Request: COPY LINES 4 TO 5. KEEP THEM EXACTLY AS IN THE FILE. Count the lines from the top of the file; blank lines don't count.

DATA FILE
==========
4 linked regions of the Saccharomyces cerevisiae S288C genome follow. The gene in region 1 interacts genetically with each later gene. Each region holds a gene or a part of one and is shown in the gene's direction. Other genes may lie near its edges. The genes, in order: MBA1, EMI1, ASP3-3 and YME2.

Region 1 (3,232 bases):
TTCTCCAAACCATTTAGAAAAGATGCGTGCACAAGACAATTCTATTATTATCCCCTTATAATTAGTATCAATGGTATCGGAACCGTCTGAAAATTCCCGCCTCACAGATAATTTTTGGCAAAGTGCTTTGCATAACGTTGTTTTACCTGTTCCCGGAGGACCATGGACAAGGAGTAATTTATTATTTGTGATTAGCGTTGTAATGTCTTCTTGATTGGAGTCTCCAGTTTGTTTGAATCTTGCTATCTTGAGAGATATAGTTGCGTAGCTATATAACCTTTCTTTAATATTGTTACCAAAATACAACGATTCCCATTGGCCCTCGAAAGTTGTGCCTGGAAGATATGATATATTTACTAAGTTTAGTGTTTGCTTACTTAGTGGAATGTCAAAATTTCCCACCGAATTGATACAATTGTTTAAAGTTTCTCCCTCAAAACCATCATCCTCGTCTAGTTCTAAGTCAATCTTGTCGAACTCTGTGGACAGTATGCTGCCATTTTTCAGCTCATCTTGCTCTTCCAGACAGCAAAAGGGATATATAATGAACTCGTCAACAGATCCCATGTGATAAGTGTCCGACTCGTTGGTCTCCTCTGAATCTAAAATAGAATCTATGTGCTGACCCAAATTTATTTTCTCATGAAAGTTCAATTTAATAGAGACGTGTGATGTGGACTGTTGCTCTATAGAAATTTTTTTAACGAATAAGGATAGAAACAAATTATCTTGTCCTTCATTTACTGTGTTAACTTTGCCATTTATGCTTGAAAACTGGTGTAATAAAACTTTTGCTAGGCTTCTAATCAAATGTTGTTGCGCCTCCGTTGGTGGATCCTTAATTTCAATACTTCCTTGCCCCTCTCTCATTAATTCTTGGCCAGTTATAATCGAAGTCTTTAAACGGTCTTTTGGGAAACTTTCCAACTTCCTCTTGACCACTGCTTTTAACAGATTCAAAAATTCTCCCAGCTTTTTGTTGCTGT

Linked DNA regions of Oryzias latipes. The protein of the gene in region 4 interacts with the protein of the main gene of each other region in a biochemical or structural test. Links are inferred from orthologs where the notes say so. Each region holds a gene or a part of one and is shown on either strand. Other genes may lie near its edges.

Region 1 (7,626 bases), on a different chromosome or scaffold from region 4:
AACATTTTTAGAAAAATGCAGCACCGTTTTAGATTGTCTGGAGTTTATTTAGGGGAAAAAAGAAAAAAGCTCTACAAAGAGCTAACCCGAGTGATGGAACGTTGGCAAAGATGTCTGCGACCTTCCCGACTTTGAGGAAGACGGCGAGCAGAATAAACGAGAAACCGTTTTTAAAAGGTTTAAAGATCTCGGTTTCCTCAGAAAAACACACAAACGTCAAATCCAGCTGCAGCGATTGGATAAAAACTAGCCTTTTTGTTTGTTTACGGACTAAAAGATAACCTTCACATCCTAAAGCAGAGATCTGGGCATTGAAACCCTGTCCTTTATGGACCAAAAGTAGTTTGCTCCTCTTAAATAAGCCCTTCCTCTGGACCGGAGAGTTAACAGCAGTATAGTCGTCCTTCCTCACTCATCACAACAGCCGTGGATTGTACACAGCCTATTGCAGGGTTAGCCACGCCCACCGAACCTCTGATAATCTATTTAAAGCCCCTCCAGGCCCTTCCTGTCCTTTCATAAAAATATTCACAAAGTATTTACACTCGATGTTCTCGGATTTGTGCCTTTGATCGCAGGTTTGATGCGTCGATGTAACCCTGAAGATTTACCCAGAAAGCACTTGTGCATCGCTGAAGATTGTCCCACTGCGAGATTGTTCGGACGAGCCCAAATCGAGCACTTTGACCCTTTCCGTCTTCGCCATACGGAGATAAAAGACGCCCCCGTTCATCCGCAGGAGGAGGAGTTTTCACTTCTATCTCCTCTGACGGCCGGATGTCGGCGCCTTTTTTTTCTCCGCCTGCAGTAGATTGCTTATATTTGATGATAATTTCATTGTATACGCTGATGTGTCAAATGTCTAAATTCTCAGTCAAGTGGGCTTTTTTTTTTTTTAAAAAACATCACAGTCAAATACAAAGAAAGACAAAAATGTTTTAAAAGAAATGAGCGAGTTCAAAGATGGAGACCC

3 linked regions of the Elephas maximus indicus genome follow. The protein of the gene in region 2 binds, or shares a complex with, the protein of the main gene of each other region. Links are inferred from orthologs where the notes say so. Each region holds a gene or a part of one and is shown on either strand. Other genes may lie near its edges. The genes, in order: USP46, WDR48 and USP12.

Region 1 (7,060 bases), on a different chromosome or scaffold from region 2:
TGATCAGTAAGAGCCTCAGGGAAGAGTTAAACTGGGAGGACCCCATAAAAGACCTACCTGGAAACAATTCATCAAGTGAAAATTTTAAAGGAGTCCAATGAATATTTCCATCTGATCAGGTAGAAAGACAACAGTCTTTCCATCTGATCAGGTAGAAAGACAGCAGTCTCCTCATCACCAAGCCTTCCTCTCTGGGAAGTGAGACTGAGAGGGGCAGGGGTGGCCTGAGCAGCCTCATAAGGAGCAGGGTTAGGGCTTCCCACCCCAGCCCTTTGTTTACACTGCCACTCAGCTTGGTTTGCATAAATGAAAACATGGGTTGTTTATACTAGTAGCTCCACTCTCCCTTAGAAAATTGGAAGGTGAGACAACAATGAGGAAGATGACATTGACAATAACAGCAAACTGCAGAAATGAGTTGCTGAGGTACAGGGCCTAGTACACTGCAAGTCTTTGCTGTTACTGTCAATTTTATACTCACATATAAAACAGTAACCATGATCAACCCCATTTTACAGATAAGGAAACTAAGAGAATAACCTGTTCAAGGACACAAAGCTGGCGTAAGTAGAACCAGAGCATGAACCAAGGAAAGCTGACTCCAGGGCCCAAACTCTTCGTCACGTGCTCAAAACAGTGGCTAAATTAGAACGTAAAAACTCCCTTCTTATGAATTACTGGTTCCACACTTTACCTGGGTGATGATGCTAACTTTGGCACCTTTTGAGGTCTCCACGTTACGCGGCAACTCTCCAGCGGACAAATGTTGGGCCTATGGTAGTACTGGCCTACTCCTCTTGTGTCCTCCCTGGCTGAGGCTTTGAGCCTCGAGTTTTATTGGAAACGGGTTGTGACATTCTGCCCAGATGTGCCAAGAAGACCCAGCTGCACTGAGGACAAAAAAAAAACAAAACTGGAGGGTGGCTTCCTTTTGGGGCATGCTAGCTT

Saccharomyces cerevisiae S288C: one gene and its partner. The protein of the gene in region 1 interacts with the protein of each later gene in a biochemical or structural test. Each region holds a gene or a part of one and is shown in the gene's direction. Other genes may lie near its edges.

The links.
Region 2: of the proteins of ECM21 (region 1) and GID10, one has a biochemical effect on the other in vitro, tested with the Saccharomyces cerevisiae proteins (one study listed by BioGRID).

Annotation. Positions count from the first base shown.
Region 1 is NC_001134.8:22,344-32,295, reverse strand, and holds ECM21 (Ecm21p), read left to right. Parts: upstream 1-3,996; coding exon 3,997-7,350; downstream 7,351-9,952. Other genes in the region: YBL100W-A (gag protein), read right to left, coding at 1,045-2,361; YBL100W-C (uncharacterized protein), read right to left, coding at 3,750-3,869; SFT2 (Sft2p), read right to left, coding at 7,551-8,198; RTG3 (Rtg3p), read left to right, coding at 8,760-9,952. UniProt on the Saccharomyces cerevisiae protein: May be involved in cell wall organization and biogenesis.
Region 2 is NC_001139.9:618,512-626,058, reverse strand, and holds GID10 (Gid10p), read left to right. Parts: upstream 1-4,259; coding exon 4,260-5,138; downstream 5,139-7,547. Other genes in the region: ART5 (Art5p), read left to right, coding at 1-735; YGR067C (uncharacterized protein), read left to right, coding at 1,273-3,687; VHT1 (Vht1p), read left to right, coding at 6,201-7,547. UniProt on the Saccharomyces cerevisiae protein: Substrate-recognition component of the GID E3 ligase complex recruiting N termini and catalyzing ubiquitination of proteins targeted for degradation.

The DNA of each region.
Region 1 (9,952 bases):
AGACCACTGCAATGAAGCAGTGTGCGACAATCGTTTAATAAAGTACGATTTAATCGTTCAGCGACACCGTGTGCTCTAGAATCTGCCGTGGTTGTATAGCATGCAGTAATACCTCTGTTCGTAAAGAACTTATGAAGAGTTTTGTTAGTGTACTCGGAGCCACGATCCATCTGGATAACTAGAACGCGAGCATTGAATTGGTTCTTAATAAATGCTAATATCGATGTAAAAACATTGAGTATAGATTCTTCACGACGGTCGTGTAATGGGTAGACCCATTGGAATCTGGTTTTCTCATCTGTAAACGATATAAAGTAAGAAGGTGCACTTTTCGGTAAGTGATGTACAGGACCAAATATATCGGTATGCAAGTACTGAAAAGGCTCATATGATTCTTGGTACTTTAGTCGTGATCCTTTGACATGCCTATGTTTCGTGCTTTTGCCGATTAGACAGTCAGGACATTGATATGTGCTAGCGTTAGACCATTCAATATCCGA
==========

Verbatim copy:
Linked DNA regions of Oryzias latipes. The protein of the gene in region 4 interacts with the protein of the main gene of each other region in a biochemical or structural test. Links are inferred from orthologs where the notes say so. Each region holds a gene or a part of one and is shown on either strand. Other genes may lie near its edges.

Region 1 (7,626 bases), on a different chromosome or scaffold from region 4: